Dammed

Dammed: (adj) restricted

 The directions were simple, clear and accurate.

A friend of mine invited me to join him for lunch at the cafeteria of the prison where he was employed as a chaplain.

This particular penal institution had a back gate where the employees entered, with an electric fence which was turned on during the day and also at night, after the employees had already arrived or departed.

I was coming at a time when the fence was normally turned on, so my friend told me he would make sure it was disengaged for my entrance at 11:15 A. M.

The explanation seemed simple enough, the plan sound.

But when I parked my car and headed toward the gate, it occurred to me that if my buddy happened to forget to turn off the fence—maybe because he got involved in a conversation or was just absent-minded—I might be walking up to a barrier that could hurt me.

Yes, the obstacle before me could leave me dammed. By that I mean, blocking my way to where I wanted to go.

Still, I had an instinct to just trust Reverend Ted. Yet that optimism quickly dissipated when all the rest of the inclinations from my body screamed out in disapproval.

What if honest Reverend Ted, on this day, was somehow or another transformed into Dopey Ted?

So for nearly five minutes I just stood and stared at the fence, trying to discern if it was “lit up.”

There was no obvious answer.

Thinking it might be wise to touch it with something other than my hand, I reached down in a clump of grass nearby, pulled up a stick and nervously threw it toward the fence. It hit and bounced off without any buzzes, whistles or sparks.

Temporarily reassured, I stepped forward to enter, when memories of my chemistry class reminded me that wood, as you find in a tree limb, is not a good conductor of electricity.

Matter of fact, “wood” would be classified as wouldn’t.

So I looked around for something else to use to bolster my confidence that my friend had actually turned off the fence.

I came up with nothing—except my car keys.

Now once again, my chemistry training kicked in and reminded me that car keys are metal and would certainly let me know if there was an electrical current running through the obstacle that dammed me.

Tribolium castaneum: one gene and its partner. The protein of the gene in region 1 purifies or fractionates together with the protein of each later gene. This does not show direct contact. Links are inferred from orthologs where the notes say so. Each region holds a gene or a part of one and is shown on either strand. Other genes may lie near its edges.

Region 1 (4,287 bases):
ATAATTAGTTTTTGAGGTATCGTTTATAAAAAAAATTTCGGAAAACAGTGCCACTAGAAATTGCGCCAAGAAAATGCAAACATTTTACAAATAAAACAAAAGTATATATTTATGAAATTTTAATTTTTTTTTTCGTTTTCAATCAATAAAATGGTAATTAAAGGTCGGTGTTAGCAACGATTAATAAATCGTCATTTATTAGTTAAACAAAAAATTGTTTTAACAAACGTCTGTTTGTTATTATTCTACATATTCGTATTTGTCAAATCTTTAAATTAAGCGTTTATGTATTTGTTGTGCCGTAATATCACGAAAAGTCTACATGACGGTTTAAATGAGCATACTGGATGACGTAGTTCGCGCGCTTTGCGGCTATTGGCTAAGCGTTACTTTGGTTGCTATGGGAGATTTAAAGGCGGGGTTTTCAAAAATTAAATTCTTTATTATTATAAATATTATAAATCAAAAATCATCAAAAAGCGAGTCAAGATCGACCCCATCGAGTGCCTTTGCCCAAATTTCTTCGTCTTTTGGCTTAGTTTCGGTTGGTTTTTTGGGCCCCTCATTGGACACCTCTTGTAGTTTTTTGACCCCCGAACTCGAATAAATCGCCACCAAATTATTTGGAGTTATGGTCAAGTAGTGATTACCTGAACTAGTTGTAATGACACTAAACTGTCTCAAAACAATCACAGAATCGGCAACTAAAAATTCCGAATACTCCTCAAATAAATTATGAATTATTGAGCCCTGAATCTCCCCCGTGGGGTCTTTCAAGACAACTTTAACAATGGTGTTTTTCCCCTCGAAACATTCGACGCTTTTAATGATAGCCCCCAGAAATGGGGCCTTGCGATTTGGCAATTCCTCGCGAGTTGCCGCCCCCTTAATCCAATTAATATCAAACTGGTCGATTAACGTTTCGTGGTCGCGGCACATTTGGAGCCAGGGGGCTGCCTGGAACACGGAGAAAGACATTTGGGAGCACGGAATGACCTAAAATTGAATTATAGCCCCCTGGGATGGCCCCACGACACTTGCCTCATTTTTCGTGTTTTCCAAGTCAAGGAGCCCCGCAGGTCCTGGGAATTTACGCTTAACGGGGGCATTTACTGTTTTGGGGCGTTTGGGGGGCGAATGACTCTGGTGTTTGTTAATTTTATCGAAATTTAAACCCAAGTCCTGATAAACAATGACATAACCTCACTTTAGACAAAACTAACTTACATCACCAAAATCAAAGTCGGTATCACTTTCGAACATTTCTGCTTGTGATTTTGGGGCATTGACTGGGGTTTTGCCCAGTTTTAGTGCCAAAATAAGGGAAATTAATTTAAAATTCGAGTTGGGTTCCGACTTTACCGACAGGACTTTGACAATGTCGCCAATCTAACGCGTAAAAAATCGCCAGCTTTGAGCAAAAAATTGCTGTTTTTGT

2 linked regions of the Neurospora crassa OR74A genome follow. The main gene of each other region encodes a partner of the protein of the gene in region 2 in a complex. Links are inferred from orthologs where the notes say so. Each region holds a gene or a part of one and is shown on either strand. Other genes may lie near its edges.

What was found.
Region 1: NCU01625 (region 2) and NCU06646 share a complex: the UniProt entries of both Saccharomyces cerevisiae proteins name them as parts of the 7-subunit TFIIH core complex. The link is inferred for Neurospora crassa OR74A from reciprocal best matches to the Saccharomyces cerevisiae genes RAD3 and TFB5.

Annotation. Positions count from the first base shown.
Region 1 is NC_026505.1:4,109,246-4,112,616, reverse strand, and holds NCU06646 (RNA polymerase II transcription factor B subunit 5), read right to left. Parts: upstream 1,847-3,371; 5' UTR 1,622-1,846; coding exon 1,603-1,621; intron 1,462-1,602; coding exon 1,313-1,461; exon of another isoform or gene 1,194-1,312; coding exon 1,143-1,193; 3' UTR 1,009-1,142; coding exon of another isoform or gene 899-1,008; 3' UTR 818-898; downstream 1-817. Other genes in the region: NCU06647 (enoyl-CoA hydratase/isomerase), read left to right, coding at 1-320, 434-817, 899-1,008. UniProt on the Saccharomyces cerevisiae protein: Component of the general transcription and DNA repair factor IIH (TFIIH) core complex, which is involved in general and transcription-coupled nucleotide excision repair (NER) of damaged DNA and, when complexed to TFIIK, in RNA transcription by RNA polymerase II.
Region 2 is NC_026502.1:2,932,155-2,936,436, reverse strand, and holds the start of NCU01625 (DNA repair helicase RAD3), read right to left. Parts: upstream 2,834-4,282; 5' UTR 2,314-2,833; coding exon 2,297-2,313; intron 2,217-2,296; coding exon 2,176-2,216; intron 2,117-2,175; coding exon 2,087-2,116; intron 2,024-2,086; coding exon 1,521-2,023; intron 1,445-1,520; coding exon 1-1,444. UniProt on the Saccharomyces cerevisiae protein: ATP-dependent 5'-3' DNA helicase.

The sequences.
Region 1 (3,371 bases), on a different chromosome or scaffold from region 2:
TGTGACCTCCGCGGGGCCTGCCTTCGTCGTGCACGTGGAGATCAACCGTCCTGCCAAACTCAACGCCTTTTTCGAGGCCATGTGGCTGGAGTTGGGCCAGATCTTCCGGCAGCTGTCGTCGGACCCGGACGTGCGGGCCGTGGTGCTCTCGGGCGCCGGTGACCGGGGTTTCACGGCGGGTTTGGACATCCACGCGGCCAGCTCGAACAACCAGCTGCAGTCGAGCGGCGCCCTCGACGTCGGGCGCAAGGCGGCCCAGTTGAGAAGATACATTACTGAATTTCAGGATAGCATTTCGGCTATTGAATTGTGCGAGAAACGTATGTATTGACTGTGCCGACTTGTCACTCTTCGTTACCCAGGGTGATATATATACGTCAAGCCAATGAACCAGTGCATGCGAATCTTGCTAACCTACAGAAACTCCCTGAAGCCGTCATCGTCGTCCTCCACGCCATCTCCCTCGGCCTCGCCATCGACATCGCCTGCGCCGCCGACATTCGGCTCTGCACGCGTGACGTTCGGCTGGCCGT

Unfortunately, unless I planned on standing back five feet and throwing them at the fence, I would be in danger if I was holding them when I did my test.

Of course, throwing them was ridiculous.

But not so ridiculous that I didn’t end up trying it.

So standing about seven feet away, I threw my metal keys and metal key ring at the fence. Unfortunately, they were small enough that they passed through the hole of the chain links and fell on the other side.

Just then, my friend walked hurriedly toward the scene, staring down at my keys, now at his feet.

“What in the hell are you doing?” he asked.

I paused.

Should I tell him the truth?

Should I share my apprehension, if not complete doubt, over his memory?

But before I even knew what I was saying, and certainly never consulting my better senses, I responded, “Sorry, man. I tripped and my keys fell out of my hand into the air.”

He frowned and stared at me like I was a crazy man he had once had as a friend.

He picked up my keys, walked over to the gate and opened it. I quickly scooted forward and scurried through the opening.

“You’re so weird,” he said.

I had no reason to disagree with him.

It seemed a very appropriate, metered assessment of what he had just experienced.

Chaplain

Chaplain: (n) a member of the clergy attached to a private chapel, institution, ship, branch of the armed forces, etc.

One of the major dangers in life is to be overwrought, which means that for some unknown reason we place greater intensity, importance
and value on some matters than others.

We certainly do this with people’s occupations.

If someone says they work at a grocery store, we probably will not launch into a statement of gratitude for providing food for the masses.

But if someone says they’re a chaplain in a prison or the military, we raise our eyebrows, impressed, thinking we’re dealing with a sacrificial individual who is doing really, really valuable work.

The distinctions we make in life cause our prejudice–because there is such a thing as a good chaplain and also a bad chaplain, just like there’s a good grocer and a bad grocer. There are people who do their job well and people who do their job poorly.

So to judge a person who is a doctor as noble and kind is absolutely foolish. Many Dr. Jekylls are actually Mr. Hyde.

I think it would be very difficult to be a chaplain in the military, for the Gospel he or she would preach would not necessarily be in line with either the stars and stripes or the red, white and blue. Jesus had his differences with capitalism, and certainly was not a great advocate of violence.

Yet I respect the chaplain who brings the hope of the Gospel to people who find themselves in the position of making decisions that have far-reaching effects.

So if we can stop our silly bigotry about occupations and start asking ourselves what makes a good person in any situation, then we will be on our way to truly grasping equality and the wisdom of understanding.

 

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